How can Telcos attract top talent? a little chat with Cloudfare’s Matthew Prince might help
On April Fool’s Day (April 1st) Cloudfare - a big US networking company that provides content delivery, DDoS mitigation, Internet security services and much more - launched a domain name server (DNS). In case you only sort of know, the DNS is the crucial chunk of compute power on the network that layers the World Wide Web on top of the internet. You click a domain name from your browser - obviously TelecomTV.com - and the browser holds a brief conversation with your designated DNS, which then returns the IP address registered with the domain name and off you go, downloading the first page on the TelecomTV web site. Simple. That’s the World Wide Web in a nutshell.
The only thing a DNS needs to be is fast, accurate and always available. Oh, and for some people, perhaps most people, private and secure. Except they aren’t. The DNS can provide whoever is providing it with a comprehensive history of your ‘click stream’ and then, before you know it, you’re voting for Trump.
So the notable thing about Cloudfare’s April Fool’s non-joke was, first, the DNS address memorability. Nobody memorises their DNS address, but Cloudfare has made it easy to remember theirs by getting hold of 220.127.116.11. And that’s not all. Cloudfare’s DNS service is completely free, and there is - allegedly - no hidden catch. No clever monetization scheme waiting in the wings.
Personal data is toxic
According to Cloudfare CEO Matthew Prince, Cloudfare has long regarded any personal data crossing its network as ‘toxic’ and its mission is to get it on to wherever it’s going as quickly as possible, leaving no trace. Interesting concept, but those watching Zuckerberg squirming in front of the gruff old geriatrics at the congressional hearing, might suddenly begin to see its sense.
Prince is adamant that everyone’s clickstream is safe with him (he’s having his logs audited) and there will be no charge either. Which raises the obvious question... er why go to all the expense of providing a service from which you’ve pledged yourself unable to benefit?
Prince sees Cloudfare’s overall mission as being the polar the opposite of Google’s. Where Google gathers data Cloudfare strains to keep it private. He says data privacy in the US is on a downhill slope. The Facebook debacle obviously, but his 18.104.22.168 plan was hatched well before that emerged. His concern is that more and more ISPs have become media companies and will be able to use their DNS data to target advertising. If all consumers use 22.214.171.124 or another ‘ethical’ DNS, that will scotch that little scheme.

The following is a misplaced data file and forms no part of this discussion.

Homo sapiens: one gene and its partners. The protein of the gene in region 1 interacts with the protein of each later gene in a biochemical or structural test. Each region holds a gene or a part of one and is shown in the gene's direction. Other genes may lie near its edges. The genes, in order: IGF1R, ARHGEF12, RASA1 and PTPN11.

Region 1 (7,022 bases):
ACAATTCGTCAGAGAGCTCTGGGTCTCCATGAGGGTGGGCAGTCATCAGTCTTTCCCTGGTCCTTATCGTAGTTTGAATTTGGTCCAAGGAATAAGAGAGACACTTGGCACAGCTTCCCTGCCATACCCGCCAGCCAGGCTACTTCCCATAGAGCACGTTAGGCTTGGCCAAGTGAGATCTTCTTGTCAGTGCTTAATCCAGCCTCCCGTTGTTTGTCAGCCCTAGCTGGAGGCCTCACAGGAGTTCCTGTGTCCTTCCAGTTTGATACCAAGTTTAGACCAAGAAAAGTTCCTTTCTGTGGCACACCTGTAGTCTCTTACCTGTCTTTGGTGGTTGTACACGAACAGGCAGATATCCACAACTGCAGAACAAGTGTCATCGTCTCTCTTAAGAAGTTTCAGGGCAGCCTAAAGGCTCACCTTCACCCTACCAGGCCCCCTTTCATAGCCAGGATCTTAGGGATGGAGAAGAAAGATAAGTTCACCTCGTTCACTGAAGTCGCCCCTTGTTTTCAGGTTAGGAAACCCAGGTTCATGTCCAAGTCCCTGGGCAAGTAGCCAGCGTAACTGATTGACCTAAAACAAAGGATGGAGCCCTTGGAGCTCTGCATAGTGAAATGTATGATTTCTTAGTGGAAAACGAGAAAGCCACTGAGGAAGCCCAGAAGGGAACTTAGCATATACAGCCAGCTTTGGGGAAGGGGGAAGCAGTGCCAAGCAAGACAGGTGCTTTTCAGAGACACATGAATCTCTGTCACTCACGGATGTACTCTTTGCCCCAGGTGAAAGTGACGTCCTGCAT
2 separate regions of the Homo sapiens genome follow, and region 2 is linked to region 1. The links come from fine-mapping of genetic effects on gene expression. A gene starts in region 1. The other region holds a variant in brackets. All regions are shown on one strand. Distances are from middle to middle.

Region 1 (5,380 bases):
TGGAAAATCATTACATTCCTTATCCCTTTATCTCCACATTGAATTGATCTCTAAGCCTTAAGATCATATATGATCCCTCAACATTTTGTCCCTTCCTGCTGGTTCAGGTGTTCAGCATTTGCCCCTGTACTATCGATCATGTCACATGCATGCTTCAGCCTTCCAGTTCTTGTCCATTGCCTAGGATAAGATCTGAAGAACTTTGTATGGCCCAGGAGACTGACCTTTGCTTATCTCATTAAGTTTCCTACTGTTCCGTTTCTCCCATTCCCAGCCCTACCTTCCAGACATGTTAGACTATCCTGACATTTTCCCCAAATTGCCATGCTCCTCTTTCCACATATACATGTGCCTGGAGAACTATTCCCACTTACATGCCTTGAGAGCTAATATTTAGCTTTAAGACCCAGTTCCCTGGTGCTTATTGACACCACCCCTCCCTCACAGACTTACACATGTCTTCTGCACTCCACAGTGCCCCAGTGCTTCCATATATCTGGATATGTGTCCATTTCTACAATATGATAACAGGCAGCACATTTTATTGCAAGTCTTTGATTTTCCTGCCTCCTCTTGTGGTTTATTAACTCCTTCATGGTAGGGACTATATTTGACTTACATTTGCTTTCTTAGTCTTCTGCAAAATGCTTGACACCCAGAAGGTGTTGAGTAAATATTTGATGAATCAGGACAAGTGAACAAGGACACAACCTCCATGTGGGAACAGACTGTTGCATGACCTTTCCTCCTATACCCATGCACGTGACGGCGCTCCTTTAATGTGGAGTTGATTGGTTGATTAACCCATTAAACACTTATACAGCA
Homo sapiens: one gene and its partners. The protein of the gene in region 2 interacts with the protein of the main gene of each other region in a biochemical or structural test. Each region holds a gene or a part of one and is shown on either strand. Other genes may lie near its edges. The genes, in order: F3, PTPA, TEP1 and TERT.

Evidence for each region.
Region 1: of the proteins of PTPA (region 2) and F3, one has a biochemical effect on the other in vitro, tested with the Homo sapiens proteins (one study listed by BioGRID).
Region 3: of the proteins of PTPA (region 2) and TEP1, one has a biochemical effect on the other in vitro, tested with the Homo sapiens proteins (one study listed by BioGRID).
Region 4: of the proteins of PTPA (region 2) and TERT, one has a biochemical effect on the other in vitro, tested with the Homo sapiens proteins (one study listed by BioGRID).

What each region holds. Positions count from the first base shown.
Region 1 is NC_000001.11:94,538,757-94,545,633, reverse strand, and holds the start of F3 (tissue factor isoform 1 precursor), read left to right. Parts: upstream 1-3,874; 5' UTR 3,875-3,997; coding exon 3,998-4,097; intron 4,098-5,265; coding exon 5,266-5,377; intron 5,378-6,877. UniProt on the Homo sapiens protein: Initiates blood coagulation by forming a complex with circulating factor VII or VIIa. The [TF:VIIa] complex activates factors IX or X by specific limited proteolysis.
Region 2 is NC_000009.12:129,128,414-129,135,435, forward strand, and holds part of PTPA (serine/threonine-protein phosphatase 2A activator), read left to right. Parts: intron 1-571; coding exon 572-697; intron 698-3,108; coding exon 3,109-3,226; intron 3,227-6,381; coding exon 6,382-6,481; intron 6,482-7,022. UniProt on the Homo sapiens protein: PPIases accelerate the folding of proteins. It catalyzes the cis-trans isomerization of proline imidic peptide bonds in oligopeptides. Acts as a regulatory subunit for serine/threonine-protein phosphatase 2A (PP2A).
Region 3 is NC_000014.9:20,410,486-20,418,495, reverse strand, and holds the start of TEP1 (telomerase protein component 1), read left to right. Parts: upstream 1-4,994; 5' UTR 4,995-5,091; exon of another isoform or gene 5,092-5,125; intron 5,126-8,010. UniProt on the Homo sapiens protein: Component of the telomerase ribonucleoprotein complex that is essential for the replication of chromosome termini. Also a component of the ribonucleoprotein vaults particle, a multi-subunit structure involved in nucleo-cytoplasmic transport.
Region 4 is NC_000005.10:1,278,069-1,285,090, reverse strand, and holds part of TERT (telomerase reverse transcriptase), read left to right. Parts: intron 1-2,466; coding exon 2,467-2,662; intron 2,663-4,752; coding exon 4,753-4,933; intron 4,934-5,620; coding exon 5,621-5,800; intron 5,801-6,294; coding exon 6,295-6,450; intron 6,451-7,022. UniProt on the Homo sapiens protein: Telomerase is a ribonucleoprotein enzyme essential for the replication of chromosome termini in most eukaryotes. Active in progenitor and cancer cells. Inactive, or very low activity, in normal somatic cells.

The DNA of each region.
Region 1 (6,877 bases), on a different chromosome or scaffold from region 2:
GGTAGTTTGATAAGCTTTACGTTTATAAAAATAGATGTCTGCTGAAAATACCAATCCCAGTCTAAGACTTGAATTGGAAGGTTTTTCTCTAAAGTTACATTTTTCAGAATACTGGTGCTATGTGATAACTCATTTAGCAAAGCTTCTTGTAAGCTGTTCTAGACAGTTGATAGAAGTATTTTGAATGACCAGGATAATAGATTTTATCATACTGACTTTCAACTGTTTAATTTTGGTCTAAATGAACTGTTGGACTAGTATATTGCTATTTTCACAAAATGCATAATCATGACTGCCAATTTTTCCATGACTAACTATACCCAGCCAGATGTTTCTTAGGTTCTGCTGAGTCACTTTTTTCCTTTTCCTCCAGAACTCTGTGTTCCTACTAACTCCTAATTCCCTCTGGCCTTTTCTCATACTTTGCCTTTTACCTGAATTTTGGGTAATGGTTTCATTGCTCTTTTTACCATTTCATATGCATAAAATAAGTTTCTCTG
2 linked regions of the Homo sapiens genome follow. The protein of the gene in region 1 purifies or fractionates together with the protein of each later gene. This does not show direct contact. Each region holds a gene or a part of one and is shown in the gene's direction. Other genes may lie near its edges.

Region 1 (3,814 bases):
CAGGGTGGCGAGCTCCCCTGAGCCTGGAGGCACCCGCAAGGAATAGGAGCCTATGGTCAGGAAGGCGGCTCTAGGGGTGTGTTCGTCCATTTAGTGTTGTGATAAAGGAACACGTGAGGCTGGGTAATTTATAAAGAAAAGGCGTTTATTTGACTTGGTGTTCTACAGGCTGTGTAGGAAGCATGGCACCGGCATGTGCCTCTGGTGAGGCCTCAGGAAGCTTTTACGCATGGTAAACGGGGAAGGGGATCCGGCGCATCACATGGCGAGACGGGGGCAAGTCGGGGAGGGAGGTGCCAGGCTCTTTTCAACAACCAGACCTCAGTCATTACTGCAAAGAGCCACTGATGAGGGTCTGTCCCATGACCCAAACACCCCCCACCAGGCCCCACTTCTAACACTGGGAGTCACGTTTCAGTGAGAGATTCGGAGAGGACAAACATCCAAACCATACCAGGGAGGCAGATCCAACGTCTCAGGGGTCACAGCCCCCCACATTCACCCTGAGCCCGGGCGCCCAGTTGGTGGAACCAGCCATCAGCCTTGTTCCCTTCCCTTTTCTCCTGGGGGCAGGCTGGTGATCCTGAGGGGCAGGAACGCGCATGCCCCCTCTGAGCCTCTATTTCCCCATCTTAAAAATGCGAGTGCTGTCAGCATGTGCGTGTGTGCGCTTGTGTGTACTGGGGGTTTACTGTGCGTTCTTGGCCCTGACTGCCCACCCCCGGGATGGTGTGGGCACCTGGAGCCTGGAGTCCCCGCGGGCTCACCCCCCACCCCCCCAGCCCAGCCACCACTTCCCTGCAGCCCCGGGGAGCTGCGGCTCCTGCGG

In other words he wants to profile his company and its researchers as being in the vanguard of data privacy, rather than in the rearguard fending off court action and user hatred.
And he says, that’s the payback.
Prince wants Cloudfare to be the place that top developers choose to inhabit. It’s easy to underestimate the importance of this. If the network/communications business has a raw input it’s developer talent - software developers are fed in on one side, code and services emerge from the other.
Competent to very good developer talent is obviously welcome, but the very best talent will take you to the top; will make that small skill difference to make all the difference to your company fortunes. Think Christiano Ronaldo and Real Madrid (sorry Americans, a footballer who earns hundreds of millions for kicking goals). Ronaldo is worth it to Real Madrid because his extraordinary skill and experience makes the difference between winning and coming second.
The software business is not that different.
Whither the telcos?
So where does this landscape leave telcos as they transition from boxes to virtual boxes and software, from 4G to 5G and especially where they’ve been tasked to fill the role of national digital champion (in many cases). Like Cloudfare, Facebook, Google and the rest, telcos too will be in the highly competitive market for, not just an army of software-savvy staffers, but also an upper-crust of Christiano Ronaldos. That’s if they really want to compete, as they say they do, with the over-the-top Googles, Amazons and, yes, Facebooks
So what's their scorecard? Not in a very good place. If top developers are turning up their noses at Facebook (and there is already anecdotal evidence that they are) because of its privacy violations, they’re hardly likely to swarm to telcos who want to play on the same information gathering field. And they are hardly likely to feel warm and fuzzy toward telcos who have helped engineer the demise of net neutrality and seem intent on setting their boffins to work on wheezes to exploit its absence either.
Yes, telcos have a problem, although it is a widely recognised one.
Speaking to TelecomTV at the Facebook-backed TIP (telecom infra project) Summit in November 2017, Axel Clauberg, Chairman of TIP, and VP of Technology Innovation at Deutsche Telekom, told us that “telcos aren’t in a comfortable situation.”
“We’re experiencing exponential traffic growth so our production costs are growing and our ARPU at the same time is flat, or in some markets it has even declined. We need more radical approaches to achieve capital efficiency - in fact we need exponential innovation to master that exponential traffic rise challenge.”
But to drive innovation you need talent, says Clauberg, and the challenge telcos are facing is that they’re not attractive enough to win it as it pours out of the universities.
“Back in the 80s and early 90s the telcos were attractive, then in the late 90s the equipment vendors became attractive,“ he says, but some time in the 2000s everything changed. “They all want to go and work with the big internet companies and it’s a real problem. We’re not attractive enough for them.
Maybe a little talk with Cloudfare’s Matthew Prince would help.
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